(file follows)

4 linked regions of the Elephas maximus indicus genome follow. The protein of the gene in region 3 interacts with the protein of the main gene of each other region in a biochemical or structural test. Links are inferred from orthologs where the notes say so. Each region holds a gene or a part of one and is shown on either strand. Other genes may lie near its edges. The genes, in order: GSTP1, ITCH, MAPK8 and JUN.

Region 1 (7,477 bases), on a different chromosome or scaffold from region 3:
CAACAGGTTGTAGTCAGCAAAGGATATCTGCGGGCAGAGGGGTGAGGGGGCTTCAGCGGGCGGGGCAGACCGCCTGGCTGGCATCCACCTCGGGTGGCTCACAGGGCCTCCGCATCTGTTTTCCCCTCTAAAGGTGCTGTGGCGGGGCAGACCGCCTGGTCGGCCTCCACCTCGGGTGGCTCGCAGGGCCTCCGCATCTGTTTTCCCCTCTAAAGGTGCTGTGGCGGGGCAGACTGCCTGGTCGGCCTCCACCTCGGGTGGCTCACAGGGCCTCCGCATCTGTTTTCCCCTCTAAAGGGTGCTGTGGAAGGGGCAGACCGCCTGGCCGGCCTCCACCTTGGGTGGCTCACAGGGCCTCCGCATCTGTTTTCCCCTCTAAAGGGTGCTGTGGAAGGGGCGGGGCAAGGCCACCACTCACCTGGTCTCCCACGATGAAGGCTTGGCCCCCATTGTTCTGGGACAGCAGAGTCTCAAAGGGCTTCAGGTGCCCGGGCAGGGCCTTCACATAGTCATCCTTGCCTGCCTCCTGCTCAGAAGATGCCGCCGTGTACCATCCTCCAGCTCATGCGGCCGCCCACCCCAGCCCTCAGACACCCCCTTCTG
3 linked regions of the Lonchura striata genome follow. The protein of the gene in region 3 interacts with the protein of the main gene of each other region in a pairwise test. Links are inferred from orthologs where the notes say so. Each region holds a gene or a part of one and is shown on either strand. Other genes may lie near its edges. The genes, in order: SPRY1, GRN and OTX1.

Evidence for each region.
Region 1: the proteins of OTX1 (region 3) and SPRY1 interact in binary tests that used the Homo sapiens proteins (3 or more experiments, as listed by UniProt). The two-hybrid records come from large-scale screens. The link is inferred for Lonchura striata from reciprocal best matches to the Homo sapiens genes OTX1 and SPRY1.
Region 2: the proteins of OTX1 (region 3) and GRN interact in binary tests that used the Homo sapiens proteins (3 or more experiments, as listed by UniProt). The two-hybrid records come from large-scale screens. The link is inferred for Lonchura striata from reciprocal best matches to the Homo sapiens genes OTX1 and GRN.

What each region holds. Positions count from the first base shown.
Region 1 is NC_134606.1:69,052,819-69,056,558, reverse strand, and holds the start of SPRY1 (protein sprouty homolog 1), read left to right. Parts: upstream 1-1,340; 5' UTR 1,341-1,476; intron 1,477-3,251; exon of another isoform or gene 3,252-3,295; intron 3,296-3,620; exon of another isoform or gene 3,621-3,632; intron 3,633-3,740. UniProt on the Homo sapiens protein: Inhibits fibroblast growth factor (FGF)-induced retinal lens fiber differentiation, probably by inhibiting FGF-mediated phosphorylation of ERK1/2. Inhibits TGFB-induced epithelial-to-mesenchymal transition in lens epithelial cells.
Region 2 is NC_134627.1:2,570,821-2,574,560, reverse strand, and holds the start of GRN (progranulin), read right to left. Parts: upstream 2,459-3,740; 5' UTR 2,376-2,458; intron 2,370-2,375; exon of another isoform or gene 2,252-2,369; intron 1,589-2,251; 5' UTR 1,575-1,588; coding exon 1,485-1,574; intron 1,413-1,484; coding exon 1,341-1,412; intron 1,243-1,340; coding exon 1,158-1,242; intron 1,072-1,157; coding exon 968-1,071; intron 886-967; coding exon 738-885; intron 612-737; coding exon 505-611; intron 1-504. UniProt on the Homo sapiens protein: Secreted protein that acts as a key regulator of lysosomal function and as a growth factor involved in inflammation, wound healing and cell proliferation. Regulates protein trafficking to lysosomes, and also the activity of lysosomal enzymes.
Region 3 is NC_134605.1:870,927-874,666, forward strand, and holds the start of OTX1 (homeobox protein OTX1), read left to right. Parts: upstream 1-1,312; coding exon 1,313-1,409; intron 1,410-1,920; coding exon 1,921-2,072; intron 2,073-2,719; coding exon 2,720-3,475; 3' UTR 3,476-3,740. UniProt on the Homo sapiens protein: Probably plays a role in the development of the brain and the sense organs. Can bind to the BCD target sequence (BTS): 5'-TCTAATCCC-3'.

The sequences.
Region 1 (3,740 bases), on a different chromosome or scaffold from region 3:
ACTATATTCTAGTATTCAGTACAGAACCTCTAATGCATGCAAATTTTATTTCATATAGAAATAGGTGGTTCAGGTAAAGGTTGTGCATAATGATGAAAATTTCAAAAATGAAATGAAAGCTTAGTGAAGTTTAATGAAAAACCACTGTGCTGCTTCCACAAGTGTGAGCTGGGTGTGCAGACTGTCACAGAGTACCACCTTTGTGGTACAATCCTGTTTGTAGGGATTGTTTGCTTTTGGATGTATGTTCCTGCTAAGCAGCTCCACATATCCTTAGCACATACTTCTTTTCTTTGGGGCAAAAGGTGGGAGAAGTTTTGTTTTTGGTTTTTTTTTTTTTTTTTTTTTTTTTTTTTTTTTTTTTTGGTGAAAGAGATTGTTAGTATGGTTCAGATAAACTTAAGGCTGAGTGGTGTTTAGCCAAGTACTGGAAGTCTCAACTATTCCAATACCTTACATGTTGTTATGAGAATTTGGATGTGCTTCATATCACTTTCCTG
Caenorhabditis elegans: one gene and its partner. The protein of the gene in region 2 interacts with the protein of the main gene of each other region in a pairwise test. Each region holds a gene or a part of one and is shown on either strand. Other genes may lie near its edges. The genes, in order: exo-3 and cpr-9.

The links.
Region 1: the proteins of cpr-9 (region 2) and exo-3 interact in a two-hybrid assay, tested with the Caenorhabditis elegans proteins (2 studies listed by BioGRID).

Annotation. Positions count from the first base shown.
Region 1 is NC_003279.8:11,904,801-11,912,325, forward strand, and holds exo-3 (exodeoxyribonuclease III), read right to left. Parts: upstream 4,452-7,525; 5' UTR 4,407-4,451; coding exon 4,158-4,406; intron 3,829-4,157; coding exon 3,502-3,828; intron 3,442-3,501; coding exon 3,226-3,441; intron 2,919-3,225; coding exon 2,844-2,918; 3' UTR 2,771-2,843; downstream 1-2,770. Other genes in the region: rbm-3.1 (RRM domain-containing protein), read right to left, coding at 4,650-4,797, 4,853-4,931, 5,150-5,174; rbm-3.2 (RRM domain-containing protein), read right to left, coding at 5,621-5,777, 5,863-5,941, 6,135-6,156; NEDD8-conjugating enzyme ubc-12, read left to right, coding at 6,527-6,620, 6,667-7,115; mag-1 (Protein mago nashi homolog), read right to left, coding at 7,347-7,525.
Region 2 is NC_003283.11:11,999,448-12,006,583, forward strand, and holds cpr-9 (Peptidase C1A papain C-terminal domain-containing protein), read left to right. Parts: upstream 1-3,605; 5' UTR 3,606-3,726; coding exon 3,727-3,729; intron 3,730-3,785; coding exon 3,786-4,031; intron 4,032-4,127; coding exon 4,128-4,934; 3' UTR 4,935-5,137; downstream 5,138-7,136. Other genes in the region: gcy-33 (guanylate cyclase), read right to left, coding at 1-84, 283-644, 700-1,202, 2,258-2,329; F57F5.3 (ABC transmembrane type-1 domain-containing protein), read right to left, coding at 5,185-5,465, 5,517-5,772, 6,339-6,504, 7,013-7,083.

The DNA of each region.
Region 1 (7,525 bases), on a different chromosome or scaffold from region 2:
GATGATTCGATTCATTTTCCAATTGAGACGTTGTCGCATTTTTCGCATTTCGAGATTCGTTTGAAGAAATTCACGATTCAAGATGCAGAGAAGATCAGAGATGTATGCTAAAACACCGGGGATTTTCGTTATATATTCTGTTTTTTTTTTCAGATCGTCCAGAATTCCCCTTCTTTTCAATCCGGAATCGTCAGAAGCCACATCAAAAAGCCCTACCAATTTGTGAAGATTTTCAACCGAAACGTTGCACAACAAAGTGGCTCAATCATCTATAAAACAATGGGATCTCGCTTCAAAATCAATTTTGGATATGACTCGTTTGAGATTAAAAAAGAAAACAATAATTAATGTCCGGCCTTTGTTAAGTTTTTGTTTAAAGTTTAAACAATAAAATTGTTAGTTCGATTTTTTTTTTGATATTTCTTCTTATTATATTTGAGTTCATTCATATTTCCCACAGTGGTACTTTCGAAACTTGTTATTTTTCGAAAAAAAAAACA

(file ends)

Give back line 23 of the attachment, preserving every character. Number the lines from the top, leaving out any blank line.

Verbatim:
GATGATTCGATTCATTTTCCAATTGAGACGTTGTCGCATTTTTCGCATTTCGAGATTCGTTTGAAGAAATTCACGATTCAAGATGCAGAGAAGATCAGAGATGTATGCTAAAACACCGGGGATTTTCGTTATATATTCTGTTTTTTTTTTCAGATCGTCCAGAATTCCCCTTCTTTTCAATCCGGAATCGTCAGAAGCCACATCAAAAAGCCCTACCAATTTGTGAAGATTTTCAACCGAAACGTTGCACAACAAAGTGGCTCAATCATCTATAAAACAATGGGATCTCGCTTCAAAATCAATTTTGGATATGACTCGTTTGAGATTAAAAAAGAAAACAATAATTAATGTCCGGCCTTTGTTAAGTTTTTGTTTAAAGTTTAAACAATAAAATTGTTAGTTCGATTTTTTTTTTGATATTTCTTCTTATTATATTTGAGTTCATTCATATTTCCCACAGTGGTACTTTCGAAACTTGTTATTTTTCGAAAAAAAAAACA